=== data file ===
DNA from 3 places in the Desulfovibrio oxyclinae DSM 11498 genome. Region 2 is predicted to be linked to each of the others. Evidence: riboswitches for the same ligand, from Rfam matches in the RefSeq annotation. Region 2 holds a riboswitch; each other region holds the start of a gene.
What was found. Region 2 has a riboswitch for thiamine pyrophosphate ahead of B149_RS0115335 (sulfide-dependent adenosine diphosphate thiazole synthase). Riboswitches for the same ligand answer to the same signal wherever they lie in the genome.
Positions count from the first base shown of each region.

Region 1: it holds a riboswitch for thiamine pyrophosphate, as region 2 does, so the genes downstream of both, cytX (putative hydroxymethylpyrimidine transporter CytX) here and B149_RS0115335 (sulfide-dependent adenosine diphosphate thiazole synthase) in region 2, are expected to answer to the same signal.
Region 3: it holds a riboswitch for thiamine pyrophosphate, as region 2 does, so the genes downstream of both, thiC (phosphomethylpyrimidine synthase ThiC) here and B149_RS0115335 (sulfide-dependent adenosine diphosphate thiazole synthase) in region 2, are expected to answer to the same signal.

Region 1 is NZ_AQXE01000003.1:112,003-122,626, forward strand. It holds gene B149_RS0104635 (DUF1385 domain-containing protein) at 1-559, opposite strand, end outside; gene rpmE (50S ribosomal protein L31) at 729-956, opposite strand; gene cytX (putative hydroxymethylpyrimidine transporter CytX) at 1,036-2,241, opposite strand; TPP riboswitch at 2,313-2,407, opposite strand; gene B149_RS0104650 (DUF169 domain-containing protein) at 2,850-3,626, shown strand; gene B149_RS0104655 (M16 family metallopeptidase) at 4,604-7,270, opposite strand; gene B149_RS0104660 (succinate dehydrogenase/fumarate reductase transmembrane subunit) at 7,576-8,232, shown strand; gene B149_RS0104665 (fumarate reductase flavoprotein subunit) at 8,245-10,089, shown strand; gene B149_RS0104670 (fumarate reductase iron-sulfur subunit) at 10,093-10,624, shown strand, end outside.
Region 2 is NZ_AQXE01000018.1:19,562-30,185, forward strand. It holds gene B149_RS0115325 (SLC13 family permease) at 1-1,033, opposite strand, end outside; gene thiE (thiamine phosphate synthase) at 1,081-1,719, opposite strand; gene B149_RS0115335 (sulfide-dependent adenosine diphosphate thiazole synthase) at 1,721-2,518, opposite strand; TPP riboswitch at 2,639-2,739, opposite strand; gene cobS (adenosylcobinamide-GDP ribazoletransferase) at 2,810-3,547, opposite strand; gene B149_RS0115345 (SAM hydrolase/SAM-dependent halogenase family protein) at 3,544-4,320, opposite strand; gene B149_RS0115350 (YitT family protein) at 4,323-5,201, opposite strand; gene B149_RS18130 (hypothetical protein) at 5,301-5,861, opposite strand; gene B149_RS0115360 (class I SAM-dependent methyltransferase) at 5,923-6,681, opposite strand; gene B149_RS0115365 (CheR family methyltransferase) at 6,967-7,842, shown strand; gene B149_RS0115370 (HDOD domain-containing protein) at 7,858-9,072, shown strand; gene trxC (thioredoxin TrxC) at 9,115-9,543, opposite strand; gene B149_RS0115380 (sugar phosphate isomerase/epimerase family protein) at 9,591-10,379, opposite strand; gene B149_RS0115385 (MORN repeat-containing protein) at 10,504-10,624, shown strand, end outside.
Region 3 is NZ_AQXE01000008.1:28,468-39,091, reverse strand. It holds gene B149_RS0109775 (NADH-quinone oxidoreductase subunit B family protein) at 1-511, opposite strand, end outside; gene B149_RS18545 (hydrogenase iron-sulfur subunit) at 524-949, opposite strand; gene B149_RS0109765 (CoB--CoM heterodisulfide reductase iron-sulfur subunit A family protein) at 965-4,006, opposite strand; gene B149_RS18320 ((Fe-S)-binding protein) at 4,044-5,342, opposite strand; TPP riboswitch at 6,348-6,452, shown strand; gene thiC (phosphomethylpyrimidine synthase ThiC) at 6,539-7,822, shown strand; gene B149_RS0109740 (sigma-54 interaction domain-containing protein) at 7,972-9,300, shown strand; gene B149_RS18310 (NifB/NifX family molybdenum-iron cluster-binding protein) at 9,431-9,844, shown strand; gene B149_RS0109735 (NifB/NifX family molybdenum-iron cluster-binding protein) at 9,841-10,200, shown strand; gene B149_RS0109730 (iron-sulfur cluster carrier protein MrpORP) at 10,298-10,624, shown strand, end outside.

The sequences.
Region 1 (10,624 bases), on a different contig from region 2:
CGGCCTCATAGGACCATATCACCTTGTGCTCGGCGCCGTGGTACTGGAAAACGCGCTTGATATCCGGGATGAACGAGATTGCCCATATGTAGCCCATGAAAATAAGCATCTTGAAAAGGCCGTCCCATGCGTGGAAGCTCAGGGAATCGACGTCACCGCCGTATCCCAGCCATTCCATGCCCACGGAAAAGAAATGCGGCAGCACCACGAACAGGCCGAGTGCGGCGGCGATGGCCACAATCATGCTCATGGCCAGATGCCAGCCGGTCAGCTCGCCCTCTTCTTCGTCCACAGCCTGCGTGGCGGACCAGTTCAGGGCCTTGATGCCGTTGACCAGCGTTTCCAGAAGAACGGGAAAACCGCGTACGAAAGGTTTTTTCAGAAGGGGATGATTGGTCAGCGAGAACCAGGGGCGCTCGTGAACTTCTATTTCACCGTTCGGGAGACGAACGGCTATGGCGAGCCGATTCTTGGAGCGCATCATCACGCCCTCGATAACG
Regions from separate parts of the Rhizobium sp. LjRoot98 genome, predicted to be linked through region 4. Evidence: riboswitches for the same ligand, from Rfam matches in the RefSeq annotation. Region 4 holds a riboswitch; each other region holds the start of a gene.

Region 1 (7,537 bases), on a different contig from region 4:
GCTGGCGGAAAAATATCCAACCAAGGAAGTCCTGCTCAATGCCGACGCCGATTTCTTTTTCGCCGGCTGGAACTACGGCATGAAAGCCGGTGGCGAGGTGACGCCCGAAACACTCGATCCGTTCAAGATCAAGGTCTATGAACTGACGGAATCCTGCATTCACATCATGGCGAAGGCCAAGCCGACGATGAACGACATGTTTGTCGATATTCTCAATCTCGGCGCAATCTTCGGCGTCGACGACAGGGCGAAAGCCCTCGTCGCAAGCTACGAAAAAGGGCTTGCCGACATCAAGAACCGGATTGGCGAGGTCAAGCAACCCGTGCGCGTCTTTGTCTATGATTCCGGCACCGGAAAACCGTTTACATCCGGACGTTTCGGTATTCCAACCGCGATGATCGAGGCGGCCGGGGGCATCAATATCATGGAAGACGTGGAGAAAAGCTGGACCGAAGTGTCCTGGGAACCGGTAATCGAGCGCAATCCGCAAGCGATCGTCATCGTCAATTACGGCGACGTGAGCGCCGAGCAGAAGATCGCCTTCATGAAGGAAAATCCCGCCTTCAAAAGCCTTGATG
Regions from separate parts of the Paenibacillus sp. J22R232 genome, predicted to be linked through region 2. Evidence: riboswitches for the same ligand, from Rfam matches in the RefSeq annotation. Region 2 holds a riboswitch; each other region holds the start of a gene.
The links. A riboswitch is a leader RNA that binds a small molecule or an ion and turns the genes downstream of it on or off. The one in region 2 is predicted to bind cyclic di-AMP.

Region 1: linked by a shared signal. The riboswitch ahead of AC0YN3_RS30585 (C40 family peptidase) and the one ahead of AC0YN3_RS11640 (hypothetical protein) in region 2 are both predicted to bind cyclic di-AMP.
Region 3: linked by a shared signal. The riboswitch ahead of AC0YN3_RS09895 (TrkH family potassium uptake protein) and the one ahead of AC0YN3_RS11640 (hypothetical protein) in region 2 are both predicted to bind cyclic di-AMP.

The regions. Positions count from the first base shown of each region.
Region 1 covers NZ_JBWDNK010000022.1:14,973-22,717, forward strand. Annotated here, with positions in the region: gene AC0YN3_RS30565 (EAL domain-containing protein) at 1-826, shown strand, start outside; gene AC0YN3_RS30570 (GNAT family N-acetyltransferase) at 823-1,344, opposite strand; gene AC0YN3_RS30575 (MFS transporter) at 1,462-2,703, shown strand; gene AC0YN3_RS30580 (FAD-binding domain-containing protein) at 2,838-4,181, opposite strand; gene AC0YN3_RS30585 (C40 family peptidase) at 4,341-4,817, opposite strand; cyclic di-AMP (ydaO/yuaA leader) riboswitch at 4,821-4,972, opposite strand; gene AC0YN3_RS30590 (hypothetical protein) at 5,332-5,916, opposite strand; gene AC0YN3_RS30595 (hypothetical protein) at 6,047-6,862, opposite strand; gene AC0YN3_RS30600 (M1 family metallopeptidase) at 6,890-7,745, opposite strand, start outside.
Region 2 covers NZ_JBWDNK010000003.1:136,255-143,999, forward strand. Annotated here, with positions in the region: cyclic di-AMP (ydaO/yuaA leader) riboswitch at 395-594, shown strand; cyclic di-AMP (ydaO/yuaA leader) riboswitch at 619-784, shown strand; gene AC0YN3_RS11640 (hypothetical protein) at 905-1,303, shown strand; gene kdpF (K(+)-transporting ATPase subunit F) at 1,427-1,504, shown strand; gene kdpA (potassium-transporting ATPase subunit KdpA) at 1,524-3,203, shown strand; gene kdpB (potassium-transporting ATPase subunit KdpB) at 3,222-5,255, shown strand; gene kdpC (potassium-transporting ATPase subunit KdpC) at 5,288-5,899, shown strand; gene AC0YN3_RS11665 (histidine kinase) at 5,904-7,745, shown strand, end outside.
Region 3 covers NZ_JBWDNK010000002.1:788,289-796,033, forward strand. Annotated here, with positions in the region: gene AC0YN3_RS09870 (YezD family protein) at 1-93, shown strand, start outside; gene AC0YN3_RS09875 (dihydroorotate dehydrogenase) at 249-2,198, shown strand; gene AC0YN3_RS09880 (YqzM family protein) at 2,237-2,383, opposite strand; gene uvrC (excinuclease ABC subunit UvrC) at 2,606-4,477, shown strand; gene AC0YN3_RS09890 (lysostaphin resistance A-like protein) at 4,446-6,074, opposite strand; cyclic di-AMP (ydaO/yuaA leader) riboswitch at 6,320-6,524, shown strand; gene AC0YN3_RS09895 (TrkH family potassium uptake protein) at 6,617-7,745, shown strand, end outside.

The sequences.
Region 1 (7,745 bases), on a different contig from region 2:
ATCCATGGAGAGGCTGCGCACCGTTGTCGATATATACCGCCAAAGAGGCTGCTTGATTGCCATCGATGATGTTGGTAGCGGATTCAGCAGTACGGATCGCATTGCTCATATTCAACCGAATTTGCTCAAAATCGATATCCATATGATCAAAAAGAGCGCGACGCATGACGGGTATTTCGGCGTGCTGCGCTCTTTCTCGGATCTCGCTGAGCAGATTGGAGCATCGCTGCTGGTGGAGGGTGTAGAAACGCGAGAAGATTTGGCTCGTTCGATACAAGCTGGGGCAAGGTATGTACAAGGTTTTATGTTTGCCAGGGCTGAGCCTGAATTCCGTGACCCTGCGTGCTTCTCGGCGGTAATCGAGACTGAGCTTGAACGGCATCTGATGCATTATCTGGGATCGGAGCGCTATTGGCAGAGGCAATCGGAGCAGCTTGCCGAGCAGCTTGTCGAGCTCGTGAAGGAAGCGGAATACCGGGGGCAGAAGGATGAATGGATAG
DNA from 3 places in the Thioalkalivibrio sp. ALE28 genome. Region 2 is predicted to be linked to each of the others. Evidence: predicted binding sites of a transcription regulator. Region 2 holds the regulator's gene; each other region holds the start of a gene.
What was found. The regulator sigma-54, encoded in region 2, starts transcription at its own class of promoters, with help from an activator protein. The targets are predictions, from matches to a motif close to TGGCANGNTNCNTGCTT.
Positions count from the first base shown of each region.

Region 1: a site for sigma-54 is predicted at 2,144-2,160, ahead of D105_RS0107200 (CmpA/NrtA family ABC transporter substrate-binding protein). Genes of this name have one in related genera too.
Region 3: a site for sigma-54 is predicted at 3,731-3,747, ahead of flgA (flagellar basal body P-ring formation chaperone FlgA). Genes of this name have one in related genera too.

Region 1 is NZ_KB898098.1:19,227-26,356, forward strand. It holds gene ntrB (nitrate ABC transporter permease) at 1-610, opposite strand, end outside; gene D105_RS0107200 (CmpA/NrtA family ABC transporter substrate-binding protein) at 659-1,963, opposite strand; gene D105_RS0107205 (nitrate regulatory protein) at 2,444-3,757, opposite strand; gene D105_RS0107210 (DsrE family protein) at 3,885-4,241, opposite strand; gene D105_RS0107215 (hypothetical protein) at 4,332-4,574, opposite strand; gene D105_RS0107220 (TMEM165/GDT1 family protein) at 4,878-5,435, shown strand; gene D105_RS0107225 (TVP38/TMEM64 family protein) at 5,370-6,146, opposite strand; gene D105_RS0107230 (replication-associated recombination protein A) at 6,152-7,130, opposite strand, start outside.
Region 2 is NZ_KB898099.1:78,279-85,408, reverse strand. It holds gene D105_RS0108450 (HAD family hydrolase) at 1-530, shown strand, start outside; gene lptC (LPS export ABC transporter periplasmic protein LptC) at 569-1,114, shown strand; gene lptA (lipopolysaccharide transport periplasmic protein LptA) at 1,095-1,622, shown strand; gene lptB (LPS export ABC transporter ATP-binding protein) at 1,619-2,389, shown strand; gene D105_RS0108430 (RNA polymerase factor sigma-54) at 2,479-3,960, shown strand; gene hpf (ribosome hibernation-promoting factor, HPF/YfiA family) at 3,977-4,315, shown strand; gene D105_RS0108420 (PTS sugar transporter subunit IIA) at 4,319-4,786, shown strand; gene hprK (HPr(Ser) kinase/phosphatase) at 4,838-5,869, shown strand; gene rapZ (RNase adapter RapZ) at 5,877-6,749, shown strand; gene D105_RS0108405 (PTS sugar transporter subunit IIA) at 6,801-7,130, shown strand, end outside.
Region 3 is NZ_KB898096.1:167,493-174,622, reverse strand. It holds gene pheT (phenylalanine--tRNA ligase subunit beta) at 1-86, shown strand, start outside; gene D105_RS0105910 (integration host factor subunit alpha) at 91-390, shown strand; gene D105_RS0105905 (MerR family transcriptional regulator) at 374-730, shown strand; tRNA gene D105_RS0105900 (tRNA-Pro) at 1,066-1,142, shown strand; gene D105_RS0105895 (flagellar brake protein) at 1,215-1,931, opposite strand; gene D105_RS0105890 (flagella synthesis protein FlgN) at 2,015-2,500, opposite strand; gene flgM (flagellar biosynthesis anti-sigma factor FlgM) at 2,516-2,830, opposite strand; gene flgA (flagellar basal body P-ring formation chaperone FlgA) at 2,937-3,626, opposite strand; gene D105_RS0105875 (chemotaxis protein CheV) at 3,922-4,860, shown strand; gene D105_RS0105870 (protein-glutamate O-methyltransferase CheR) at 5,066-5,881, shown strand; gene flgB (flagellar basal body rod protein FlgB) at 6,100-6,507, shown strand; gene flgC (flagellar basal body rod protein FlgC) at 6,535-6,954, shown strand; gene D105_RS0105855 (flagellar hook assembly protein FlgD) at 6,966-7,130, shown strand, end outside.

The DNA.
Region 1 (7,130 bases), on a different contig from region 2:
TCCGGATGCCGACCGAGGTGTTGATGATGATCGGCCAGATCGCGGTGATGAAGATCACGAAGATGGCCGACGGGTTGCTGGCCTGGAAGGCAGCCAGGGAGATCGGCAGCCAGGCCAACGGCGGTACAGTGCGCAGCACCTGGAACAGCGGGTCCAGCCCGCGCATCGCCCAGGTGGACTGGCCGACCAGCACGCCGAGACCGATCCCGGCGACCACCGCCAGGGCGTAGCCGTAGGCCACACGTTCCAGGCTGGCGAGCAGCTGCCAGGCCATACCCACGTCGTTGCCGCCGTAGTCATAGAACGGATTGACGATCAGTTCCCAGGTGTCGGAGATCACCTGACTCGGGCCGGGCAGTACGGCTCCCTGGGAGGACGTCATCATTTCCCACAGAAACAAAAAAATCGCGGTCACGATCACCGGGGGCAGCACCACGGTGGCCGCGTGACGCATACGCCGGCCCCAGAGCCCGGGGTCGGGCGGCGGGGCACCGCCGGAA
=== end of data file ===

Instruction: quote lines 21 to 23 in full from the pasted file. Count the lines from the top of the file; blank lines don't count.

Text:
Region 2 covers NZ_JBWDNK010000003.1:136,255-143,999, forward strand. Annotated here, with positions in the region: cyclic di-AMP (ydaO/yuaA leader) riboswitch at 395-594, shown strand; cyclic di-AMP (ydaO/yuaA leader) riboswitch at 619-784, shown strand; gene AC0YN3_RS11640 (hypothetical protein) at 905-1,303, shown strand; gene kdpF (K(+)-transporting ATPase subunit F) at 1,427-1,504, shown strand; gene kdpA (potassium-transporting ATPase subunit KdpA) at 1,524-3,203, shown strand; gene kdpB (potassium-transporting ATPase subunit KdpB) at 3,222-5,255, shown strand; gene kdpC (potassium-transporting ATPase subunit KdpC) at 5,288-5,899, shown strand; gene AC0YN3_RS11665 (histidine kinase) at 5,904-7,745, shown strand, end outside.
Region 3 covers NZ_JBWDNK010000002.1:788,289-796,033, forward strand. Annotated here, with positions in the region: gene AC0YN3_RS09870 (YezD family protein) at 1-93, shown strand, start outside; gene AC0YN3_RS09875 (dihydroorotate dehydrogenase) at 249-2,198, shown strand; gene AC0YN3_RS09880 (YqzM family protein) at 2,237-2,383, opposite strand; gene uvrC (excinuclease ABC subunit UvrC) at 2,606-4,477, shown strand; gene AC0YN3_RS09890 (lysostaphin resistance A-like protein) at 4,446-6,074, opposite strand; cyclic di-AMP (ydaO/yuaA leader) riboswitch at 6,320-6,524, shown strand; gene AC0YN3_RS09895 (TrkH family potassium uptake protein) at 6,617-7,745, shown strand, end outside.

The sequences.